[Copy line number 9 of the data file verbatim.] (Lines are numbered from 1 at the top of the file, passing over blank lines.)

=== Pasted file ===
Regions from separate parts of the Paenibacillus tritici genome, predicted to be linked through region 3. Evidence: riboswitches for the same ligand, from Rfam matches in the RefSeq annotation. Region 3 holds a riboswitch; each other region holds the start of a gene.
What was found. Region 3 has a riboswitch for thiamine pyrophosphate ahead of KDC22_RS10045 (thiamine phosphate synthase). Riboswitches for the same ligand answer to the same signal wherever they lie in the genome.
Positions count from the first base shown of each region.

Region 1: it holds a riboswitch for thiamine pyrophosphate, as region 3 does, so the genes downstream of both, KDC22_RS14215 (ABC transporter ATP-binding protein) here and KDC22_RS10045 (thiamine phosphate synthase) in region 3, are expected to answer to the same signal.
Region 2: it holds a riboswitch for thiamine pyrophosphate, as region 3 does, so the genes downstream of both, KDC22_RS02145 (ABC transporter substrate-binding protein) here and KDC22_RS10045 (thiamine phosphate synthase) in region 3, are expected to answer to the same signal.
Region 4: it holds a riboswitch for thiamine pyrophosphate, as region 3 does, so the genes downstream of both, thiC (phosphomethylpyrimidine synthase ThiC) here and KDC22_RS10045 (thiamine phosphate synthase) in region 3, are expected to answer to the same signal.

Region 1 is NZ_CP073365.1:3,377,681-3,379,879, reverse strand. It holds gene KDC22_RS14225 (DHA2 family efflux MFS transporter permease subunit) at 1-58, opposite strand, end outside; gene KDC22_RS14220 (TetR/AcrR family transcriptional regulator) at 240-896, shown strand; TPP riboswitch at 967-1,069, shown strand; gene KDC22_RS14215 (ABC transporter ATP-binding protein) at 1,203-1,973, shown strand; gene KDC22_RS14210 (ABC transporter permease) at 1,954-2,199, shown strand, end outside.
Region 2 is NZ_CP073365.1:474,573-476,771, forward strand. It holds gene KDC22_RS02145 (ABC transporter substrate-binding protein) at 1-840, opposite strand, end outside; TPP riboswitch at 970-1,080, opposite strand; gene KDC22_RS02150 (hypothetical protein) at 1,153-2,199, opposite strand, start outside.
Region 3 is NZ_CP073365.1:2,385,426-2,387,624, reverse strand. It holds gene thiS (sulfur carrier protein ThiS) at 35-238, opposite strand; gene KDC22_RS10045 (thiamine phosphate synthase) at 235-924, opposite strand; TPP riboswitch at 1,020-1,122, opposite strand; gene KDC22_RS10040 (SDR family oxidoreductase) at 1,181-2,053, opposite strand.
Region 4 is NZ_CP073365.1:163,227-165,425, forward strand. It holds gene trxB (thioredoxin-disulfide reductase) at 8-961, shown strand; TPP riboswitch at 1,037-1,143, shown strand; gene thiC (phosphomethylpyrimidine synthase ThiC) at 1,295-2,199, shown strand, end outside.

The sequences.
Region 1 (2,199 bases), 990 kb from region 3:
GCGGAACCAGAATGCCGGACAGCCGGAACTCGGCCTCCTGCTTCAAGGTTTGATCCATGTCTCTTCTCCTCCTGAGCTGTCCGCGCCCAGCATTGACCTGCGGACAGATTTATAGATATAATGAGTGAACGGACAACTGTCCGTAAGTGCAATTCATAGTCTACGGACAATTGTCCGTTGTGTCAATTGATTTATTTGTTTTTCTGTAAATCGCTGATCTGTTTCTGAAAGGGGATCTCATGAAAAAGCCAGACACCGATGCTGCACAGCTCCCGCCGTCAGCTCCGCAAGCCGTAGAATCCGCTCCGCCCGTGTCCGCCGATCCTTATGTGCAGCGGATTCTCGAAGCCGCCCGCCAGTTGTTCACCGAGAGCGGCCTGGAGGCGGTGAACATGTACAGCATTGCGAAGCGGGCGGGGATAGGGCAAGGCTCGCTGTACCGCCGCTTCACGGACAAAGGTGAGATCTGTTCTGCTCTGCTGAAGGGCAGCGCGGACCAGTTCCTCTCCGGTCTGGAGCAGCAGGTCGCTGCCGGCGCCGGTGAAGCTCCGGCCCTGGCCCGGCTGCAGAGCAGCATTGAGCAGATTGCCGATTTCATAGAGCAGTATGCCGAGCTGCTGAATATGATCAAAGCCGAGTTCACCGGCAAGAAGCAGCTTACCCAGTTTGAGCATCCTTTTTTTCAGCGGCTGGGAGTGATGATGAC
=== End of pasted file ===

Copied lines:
Region 3 is NZ_CP073365.1:2,385,426-2,387,624, reverse strand. It holds gene thiS (sulfur carrier protein ThiS) at 35-238, opposite strand; gene KDC22_RS10045 (thiamine phosphate synthase) at 235-924, opposite strand; TPP riboswitch at 1,020-1,122, opposite strand; gene KDC22_RS10040 (SDR family oxidoreductase) at 1,181-2,053, opposite strand.